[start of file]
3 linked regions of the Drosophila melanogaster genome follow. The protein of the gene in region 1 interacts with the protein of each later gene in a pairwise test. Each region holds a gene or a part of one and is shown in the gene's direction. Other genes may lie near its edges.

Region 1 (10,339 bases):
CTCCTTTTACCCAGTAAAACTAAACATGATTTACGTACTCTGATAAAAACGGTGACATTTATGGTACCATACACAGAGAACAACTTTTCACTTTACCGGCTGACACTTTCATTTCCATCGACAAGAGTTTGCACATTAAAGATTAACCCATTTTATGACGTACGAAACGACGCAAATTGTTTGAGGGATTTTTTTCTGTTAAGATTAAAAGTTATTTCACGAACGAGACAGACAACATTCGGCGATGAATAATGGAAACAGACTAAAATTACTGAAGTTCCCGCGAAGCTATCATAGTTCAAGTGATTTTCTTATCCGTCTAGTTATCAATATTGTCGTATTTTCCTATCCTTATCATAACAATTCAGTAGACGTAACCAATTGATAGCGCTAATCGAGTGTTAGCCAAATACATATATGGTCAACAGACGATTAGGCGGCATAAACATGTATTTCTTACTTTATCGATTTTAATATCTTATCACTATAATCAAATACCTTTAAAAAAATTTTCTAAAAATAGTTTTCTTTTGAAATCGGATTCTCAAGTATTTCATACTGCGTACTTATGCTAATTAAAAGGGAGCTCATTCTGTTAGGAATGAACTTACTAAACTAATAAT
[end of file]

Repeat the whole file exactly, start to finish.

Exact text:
3 linked regions of the Drosophila melanogaster genome follow. The protein of the gene in region 1 interacts with the protein of each later gene in a pairwise test. Each region holds a gene or a part of one and is shown in the gene's direction. Other genes may lie near its edges.

Region 1 (10,339 bases):
CTCCTTTTACCCAGTAAAACTAAACATGATTTACGTACTCTGATAAAAACGGTGACATTTATGGTACCATACACAGAGAACAACTTTTCACTTTACCGGCTGACACTTTCATTTCCATCGACAAGAGTTTGCACATTAAAGATTAACCCATTTTATGACGTACGAAACGACGCAAATTGTTTGAGGGATTTTTTTCTGTTAAGATTAAAAGTTATTTCACGAACGAGACAGACAACATTCGGCGATGAATAATGGAAACAGACTAAAATTACTGAAGTTCCCGCGAAGCTATCATAGTTCAAGTGATTTTCTTATCCGTCTAGTTATCAATATTGTCGTATTTTCCTATCCTTATCATAACAATTCAGTAGACGTAACCAATTGATAGCGCTAATCGAGTGTTAGCCAAATACATATATGGTCAACAGACGATTAGGCGGCATAAACATGTATTTCTTACTTTATCGATTTTAATATCTTATCACTATAATCAAATACCTTTAAAAAAATTTTCTAAAAATAGTTTTCTTTTGAAATCGGATTCTCAAGTATTTCATACTGCGTACTTATGCTAATTAAAAGGGAGCTCATTCTGTTAGGAATGAACTTACTAAACTAATAAT